IB FX View: Euro schism
So far in 2010 global markets have been inching further forward by the day. Risk appetite keeps pulling through no matter what events are thrown at it. As the week draws to a close it’s the dollar index that’s on the rise, but not for the obvious reasons of vigorous economic recovery or the all too familiar risk aversion story. Rather the euro is coming under pressure as investors grapple with the possible ramifications of crippled public finances in Greece and whether this may spread to other countries. Earlier in the week, this threat seemed to have been brushed aside. But an overnight report from Time magazine crystallizing the domestic maelstrom facing German Chancellor Angela Merkel, culminated in market rumors expecting her imminent resignation. The euro is now under a form of risk aversion of its own.
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Euro – While a German government official was swift to deny the resignation rumors, the damage to the euro was already entrenched as Asian markets sent it headlong down the mineshaft triggering stops and encouraging model fund selling. Early in New York the euro was trading at $1.4380 and more than a cent lower than Thursday’s closing price.
Adding to the pain today was the voice of ECB president Jean Claude Trichet. Investors concluded after yesterday’s ECB press conference that they’d heard nothing new or at least worrisome from Mr. Trichet at the event, yet today he unleashed a fresh salvo of fears when he spoke about Europe facing a “major debt problem.” While it’s tempting to respond with the thought, “well, who isn’t?” the words have elevated the concern that the ECB is a little more worried than earlier felt.
His tone also reminds anyone outside the Eurozone that interest rates are not going up anytime soon given the cool nature of recovery and now the hamstrung Greek economy to tow behind it. This episode once again brings to the fore the potential for rising credit default swap rates and yield differential widening between core European debt and those of Portugal, Spain and Ireland.
Bearing testimony to this not being a risk aversion event, one needs only glance at the relative positioning of both Canada and Australian dollars, which have surged lately in response to confidence for the global uptick. Yet when we look at the euro today, it appears almost to be falling apart at the seams. At $1.4383 it’s down 0.9% against the dollar, while it has fallen further against the Japanese yen by 1.2% to ¥130.69. Against the pound sterling the euro is weaker by 0.7% at 88.24 pence.
It looks like Mr. Trichet’s age old and rather frustrated desire to cheapen the euro may finally be coming true. Today he again made reference to the benefits of a strong U.S. dollar – a card he often likes to play. I’m sure he’s not too displeased with this unintended side-effect of the problems playing out in Greece.
U.S. dollar – Today it’s not so much the case that the dollar holds more appeal; it’s a case that the euro is less appealing. The current high for the greenback at is at $1.4367 according to our data. Thursday’s slide in December retail sales hardly inspired the greenback and today we’re in store for another tepid consumer prices report no doubt. This will hardly be a catalyst for dollar buying except in the unlikely event that the report reveals a data outlier suggesting inflation is likely to scream off the charts – but don’t wait up just to see that event anytime soon.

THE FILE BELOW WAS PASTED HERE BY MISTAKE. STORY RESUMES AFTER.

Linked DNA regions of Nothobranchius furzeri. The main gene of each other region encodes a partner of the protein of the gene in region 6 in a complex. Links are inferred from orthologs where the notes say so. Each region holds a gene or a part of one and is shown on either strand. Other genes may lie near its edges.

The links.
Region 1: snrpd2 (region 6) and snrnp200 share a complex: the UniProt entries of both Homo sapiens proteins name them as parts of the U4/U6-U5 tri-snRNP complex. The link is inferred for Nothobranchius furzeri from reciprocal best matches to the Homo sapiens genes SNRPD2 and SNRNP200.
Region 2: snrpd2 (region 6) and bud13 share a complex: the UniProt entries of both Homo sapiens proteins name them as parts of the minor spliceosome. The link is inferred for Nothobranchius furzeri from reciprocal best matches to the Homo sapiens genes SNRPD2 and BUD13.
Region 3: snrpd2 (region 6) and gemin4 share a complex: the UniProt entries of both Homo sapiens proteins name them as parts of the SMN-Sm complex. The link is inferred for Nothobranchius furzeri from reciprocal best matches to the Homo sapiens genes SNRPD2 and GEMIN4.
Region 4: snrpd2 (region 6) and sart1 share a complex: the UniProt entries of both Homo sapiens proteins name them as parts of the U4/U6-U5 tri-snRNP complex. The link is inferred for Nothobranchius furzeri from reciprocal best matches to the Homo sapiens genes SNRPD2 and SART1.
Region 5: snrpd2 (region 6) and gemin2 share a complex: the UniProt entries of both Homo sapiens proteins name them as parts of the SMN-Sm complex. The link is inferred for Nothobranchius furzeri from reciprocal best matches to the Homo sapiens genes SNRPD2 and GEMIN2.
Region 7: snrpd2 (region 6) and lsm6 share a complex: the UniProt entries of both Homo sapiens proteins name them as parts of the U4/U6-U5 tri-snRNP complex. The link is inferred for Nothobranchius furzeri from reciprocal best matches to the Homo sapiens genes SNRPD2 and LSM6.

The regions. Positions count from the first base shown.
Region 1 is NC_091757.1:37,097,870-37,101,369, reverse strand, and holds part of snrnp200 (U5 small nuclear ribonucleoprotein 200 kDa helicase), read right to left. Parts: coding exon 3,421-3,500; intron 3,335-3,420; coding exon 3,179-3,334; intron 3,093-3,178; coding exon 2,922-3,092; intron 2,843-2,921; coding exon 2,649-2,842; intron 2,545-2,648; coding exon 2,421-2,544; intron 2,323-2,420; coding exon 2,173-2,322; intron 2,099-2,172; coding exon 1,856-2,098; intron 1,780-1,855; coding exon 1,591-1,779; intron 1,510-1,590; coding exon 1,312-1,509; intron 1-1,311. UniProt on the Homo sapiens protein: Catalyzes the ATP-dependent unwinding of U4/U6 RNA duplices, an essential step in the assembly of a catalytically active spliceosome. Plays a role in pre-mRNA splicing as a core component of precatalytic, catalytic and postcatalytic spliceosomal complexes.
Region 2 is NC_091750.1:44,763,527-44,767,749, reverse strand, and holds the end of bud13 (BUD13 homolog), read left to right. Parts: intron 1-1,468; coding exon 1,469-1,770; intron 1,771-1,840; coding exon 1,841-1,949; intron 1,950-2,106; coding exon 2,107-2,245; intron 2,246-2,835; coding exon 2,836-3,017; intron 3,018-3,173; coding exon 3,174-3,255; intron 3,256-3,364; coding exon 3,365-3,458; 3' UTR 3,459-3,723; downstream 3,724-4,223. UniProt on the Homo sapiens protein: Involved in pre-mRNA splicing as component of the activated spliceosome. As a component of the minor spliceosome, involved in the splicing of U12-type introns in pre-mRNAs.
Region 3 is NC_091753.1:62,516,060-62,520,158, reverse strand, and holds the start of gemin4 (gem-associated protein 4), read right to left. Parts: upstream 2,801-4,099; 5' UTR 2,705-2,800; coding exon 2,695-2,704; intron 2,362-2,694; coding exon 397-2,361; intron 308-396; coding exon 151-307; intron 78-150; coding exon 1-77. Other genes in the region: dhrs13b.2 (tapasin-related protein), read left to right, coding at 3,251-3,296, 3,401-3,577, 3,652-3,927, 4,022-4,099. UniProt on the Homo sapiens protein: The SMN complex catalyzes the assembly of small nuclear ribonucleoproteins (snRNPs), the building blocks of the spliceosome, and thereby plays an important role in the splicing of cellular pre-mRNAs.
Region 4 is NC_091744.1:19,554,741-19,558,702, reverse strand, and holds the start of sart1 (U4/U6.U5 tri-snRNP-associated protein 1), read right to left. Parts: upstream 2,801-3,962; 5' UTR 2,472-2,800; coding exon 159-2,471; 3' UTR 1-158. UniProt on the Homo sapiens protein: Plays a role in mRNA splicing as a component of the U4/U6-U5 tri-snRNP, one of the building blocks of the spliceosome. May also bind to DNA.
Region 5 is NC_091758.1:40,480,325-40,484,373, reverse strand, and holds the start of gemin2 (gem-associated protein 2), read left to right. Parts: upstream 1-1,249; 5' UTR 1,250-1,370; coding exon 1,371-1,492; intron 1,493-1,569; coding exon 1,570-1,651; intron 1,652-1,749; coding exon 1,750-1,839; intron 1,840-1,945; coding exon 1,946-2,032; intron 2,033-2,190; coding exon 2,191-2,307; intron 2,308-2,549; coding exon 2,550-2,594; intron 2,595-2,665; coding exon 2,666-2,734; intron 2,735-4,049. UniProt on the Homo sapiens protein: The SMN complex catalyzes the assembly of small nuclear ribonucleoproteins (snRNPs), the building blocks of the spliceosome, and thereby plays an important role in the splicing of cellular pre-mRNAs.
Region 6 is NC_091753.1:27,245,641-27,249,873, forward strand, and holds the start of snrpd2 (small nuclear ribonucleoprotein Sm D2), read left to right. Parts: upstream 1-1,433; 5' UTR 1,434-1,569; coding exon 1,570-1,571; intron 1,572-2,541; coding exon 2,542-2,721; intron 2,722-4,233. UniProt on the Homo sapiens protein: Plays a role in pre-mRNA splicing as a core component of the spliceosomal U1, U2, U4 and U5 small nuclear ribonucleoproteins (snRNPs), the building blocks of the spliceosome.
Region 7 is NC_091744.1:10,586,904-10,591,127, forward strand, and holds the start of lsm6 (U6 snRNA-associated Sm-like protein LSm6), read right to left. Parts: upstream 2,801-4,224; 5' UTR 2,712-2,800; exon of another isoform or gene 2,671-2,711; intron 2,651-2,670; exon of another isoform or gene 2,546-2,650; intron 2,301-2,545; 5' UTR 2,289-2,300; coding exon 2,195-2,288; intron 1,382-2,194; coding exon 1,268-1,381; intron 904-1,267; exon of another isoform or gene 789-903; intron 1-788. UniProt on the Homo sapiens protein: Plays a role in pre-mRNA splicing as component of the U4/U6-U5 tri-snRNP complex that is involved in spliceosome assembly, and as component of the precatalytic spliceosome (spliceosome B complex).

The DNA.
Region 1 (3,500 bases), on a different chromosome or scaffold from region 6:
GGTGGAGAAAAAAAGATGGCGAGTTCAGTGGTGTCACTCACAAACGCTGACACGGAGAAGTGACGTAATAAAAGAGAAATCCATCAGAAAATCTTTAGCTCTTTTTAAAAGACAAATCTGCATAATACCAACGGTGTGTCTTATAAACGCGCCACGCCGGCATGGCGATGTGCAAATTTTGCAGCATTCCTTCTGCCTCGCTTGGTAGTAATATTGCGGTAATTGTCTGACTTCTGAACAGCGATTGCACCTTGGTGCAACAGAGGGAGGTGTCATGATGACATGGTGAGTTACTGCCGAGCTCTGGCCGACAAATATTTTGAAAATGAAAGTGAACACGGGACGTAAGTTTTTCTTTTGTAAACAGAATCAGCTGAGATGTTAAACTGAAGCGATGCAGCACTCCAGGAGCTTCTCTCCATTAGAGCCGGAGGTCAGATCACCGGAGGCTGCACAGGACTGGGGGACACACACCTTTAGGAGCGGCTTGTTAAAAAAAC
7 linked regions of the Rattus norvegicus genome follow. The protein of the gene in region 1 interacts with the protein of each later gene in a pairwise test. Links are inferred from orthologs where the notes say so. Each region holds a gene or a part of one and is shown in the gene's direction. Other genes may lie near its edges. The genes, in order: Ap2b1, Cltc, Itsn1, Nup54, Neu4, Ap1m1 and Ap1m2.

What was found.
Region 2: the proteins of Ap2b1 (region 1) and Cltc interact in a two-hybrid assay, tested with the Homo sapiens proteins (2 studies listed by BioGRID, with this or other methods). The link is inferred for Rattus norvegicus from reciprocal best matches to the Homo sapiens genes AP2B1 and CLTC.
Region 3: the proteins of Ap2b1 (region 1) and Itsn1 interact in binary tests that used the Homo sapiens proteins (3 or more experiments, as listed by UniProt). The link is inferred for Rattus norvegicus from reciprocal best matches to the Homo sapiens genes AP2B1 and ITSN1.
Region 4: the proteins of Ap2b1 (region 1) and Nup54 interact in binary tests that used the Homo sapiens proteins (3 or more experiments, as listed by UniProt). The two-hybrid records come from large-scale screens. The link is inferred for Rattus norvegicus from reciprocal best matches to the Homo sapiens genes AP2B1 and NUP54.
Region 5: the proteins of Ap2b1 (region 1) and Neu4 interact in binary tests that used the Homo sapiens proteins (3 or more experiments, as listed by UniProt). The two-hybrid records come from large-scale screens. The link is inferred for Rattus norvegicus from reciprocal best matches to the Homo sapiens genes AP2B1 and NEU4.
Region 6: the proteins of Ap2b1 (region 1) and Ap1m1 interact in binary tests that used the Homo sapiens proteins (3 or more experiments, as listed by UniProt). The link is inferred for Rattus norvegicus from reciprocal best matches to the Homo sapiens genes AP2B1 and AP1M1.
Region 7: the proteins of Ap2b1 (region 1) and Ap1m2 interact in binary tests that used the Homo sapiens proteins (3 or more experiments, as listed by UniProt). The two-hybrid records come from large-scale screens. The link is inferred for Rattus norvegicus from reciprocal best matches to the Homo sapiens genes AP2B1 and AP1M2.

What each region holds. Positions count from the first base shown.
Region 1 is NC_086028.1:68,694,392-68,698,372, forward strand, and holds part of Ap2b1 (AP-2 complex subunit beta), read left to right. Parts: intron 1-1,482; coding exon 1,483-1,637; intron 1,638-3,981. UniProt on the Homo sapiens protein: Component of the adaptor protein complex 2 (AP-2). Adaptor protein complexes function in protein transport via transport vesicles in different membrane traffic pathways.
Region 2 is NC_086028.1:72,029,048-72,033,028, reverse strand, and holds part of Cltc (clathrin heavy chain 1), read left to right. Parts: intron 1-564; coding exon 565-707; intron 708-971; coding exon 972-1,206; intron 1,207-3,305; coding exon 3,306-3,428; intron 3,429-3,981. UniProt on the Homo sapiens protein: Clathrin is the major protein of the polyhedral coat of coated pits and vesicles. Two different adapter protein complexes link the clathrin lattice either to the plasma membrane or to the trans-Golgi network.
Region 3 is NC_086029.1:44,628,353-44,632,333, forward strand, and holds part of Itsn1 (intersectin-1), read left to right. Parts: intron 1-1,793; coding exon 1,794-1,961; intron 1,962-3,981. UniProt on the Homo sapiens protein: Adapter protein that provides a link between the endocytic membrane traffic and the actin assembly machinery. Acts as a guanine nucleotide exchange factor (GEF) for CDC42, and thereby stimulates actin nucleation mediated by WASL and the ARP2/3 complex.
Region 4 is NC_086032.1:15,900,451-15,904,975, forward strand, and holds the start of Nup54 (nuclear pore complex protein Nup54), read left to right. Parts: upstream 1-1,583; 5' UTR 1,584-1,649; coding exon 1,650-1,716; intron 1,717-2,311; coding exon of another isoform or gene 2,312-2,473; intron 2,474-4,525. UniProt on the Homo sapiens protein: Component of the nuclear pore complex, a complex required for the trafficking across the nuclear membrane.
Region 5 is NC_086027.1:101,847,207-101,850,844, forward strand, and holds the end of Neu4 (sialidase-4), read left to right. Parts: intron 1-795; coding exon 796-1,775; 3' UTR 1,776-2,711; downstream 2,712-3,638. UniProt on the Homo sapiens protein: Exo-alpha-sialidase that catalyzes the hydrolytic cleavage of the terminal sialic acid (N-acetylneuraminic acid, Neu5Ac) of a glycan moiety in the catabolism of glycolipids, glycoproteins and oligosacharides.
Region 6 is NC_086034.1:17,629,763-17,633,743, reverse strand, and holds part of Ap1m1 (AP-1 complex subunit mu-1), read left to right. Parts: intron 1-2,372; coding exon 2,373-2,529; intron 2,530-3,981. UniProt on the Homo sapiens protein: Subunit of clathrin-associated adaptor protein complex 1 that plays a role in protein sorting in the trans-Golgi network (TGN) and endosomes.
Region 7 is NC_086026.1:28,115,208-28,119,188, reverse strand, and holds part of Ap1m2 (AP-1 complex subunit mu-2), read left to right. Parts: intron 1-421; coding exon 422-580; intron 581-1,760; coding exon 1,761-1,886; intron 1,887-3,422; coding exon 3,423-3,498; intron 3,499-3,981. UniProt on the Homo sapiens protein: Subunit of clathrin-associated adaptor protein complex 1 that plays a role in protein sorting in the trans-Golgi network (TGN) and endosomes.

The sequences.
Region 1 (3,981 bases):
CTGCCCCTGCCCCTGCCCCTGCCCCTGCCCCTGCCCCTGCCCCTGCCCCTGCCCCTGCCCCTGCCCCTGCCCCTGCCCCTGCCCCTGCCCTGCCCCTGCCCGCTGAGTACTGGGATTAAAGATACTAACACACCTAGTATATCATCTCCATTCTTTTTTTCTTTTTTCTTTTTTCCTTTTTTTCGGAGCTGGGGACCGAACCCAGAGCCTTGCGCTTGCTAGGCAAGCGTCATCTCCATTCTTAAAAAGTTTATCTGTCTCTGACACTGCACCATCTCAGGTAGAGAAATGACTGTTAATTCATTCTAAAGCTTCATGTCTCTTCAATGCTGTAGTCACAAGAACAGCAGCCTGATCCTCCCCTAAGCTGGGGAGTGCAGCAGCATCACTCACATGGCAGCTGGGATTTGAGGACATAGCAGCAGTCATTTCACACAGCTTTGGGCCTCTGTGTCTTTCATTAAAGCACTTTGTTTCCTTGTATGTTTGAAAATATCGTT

Japanese yen –The yen rose strongly overnight as funds and model selling drove down the euro to ¥130.31, its lowest level in at least three weeks. The yen rose against the Australian dollar to ¥84.09 while against the pound it rose to ¥148.09.
Aussie dollar – The Aussie dollar was unable to breach the high-water mark set in the aftermath of the midweek domestic employment report having traded as high as 93.29 U.S. cents. It spent the remainder of Thursday heading sideways and lost its luster in Friday’s session as the shine was taken from risk appetite. Yet at 92.53 cents the Aussie remains reasonably close to its three-month peak at a little above 94 cents. Risk appetite for the Aussie stems from buoyant domestic activity but needs support also from developments in the United States. That was a little shy on Thursday in terms of that sub-par retail sales and the impact has been amelioration in investor appetite for Aussie dollars.
Canadian dollar – The Canadian dollar is a little lower overnight but there’s no escaping the fact that it’s in current demand, perhaps as an alternative to the U.S. dollar. At 97.50 cents the loonie is more than half a cent higher than 24 hours ago, which illustrates Thursday’s late in the day surge. Interestingly, the traditional drivers of Canadian dollar strength are movements in the base metals and energy complex. Energy prices continued to fall yesterday and today with crude oil looking comfortably below $80 per barrel now that the coldest weather has lifted. We may be witnessing an acceleration in central bank reserve purchases going on.
British pound –The pound faced no domestic data earlier today and although it’s powered forward versus the euro, it’s still a shade lower against the dollar. However, at $1.6305 it is trading at a one month high. Despite all of the political, growth and fiscal flack that accompanies the British economy, the pound has crept quietly up against the euro to such an extent that on today’s euro weakness it’s trading at its firmest price in exactly four months.
Senior Market Analyst email@example.com
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